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In 2015 the shortage of skilled workers in the IT industry played on everyone’s minds, and the year saw the government announce several initiatives to encourage more people to learn science, technology, engineering and maths (Stem) skills – as well as encourage the IT industry to take on and train more apprentices.
The year kicked off with 53% of the UK’s top 100 employers revealing plans to recruit for graduate IT roles in 2015.
The High Fliers study of the 2015 graduate market found that, despite predictions that IT and telecommunications companies would see no change in their number vacancies, the number of available IT jobs remained high.
At the 2015 education event Bett, education secretary Nicky Morgan unveiled many technology education projects, including £3.5m of funding to further help schools deploy the new computing curriculum.
A theme across the year was that teachers felt they had not been properly trained to deliver the computing curriculum, which was announced in 2013. In many cases they felt their students had better technology skills than them.
Morgan said funding was important as most jobs in the future will be tech-related, and schools should be able to connect with technology companies to better assist teachers in delivering the curriculum.
A House of Lords Digital Skills Committee report suggested in early 2015 that 35% of UK jobs will be at risk of being automated over the next 20 years, making the need for improved digital skills more urgent.
The report stated there was a lack of coordination between the initiatives in place to tackle the digital skills gap, and called for a single digital agenda under one cabinet minister.
The committee also suggested making digital literacy a core subject at school, alongside English and maths.
In early 2015, digital technology sector roles were added to the Shortage Occupation List in the UK alongside occupations requiring high emotional intelligence or technical skills, such as health sector and energy industry workers.
The Migration Advisory Committee (MAC) recommended job titles such as product manager, data scientist, senior developer and cyber security specialist be added to the list, and suggested the government ease regulations on hiring non-European staff in these roles.
As a result, UK employers should find it easier to recruit international graduates with technology talent to fill empty roles.
During National Apprenticeship Week in March 2015, deputy prime minister Nick Clegg urged young people to take advantage of the benefits offered by apprenticeships.
Clegg stated individuals hoping for a good career, or businesses hoping to recruit the best talent, should consider apprenticeships.
The BCS used National Apprenticeship Week as an opportunity to close the IT skills gap, and called on employers to use the event as a springboard for supporting apprenticeship schemes, aiming to train young people for technology jobs.
National Apprentice Week in March 2015 also saw Tech Partnership ask businesses to consider whether they can survive without taking on apprentices.
Tech partnership said businesses need to ask themselves not whether they could afford to take on an apprentice – but whether they could afford not to.
Phil Smith, chairman of Tech Partnership, said that not only are technology apprenticeships the best place for young people to start their career, but they also give companies the opportunity to find young people to train for the particular specialisms and skills the firms need.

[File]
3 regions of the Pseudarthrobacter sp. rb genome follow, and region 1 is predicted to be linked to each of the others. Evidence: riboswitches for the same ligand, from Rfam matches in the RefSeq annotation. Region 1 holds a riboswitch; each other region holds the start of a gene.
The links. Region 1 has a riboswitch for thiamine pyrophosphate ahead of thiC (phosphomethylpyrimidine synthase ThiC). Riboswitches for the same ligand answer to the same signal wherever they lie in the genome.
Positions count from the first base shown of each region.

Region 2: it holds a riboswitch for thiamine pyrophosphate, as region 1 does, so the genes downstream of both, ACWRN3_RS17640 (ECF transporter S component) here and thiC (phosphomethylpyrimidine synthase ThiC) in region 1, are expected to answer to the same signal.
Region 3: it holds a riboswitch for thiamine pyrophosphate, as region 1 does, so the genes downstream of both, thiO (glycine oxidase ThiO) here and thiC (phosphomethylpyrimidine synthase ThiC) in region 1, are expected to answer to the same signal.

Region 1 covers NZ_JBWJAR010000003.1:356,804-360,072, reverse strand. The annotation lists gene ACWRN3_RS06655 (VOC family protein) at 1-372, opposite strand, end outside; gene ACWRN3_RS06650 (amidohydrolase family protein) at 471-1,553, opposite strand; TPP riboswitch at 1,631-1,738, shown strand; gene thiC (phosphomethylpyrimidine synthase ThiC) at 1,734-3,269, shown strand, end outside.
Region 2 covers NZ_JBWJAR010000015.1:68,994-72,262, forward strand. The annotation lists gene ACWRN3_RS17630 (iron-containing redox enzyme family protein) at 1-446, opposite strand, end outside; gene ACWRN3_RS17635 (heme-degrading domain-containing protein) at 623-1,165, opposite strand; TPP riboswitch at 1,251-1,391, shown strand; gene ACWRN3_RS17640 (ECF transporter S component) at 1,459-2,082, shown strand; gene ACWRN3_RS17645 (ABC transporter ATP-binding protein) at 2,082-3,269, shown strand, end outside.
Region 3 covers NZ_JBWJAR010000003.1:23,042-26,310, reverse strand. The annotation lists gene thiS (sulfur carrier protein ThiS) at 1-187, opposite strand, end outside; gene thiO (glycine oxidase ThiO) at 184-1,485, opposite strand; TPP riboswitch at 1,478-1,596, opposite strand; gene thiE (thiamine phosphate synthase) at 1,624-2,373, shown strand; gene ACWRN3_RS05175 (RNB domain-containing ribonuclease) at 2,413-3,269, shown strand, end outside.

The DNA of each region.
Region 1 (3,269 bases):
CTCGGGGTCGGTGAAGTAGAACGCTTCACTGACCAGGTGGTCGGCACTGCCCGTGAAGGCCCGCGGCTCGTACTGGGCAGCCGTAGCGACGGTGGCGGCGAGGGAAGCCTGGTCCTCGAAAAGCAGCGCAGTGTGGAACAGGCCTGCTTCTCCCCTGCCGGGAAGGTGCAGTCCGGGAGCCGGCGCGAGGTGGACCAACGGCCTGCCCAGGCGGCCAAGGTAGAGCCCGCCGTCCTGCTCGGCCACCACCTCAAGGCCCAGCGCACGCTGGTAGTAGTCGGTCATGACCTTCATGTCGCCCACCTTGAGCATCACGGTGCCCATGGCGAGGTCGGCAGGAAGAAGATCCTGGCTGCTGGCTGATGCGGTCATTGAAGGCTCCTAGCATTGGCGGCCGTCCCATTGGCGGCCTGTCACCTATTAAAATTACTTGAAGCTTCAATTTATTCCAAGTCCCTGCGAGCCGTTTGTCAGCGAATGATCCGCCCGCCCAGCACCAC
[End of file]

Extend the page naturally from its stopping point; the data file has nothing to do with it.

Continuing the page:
Following the 2015 election, chancellor George Osborne’s 2015 Budget announced the launch of loans of up to £25,000 for postgraduate PhD and research-led masters courses, and measures to support scientific research and jobs in science and innovation.
A further £4m was also announced in the Budget to continue matching fund support for training and development in film, television, visual effects, video games and animation for a further two years.
Osborne announced these were part of plans to develop a “more highly skilled UK labour market”.
Throughout 2015, many government departments and officials admitted a lack of IT skills acted as a barrier for IT projects in government.
Many departments implemented initiatives to ensure they were taking on people with the skills they needed, and HM Revenue & Customs (HMRC) shared its experiencing and launched its first 15 apprenticeships under the government-led Tech Industry Gold Apprenticeship scheme.
The department offered four-year apprenticeships to students interested in training as software developers and studying at the same time as earning a wage to contribute towards closing the UK’s IT skills gap.
Across 2015 many firms, individuals and government initiatives were announced with the aim of closing the IT skills gap in the UK.
But industry network TechUK warned the industry that this fragmented approach to solving the crisis may do more harm than good, and suggested collaboration between initiatives and the government would be more beneficial.
As the year drew to a close, concern shifted towards diversity among apprentices. The London Assembly Economy Committee urged mayor of London Mayor Boris Johnson to further champion women in IT and redesign apprenticeships to improve skills and diversity.
The report focused in part on the technology sector in London, saying the capital's technology sector faced a range of challenges, including a digital skills shortage and a lack of diversity.
According to the London Assembly Economy Committee’s findings, many young Londoners are struggling to take advantage of the abundance of technology jobs in the capital, and urged the Mayor to use his £5m Digital Talent Programme to ensure young people in the capital are learning digital skills.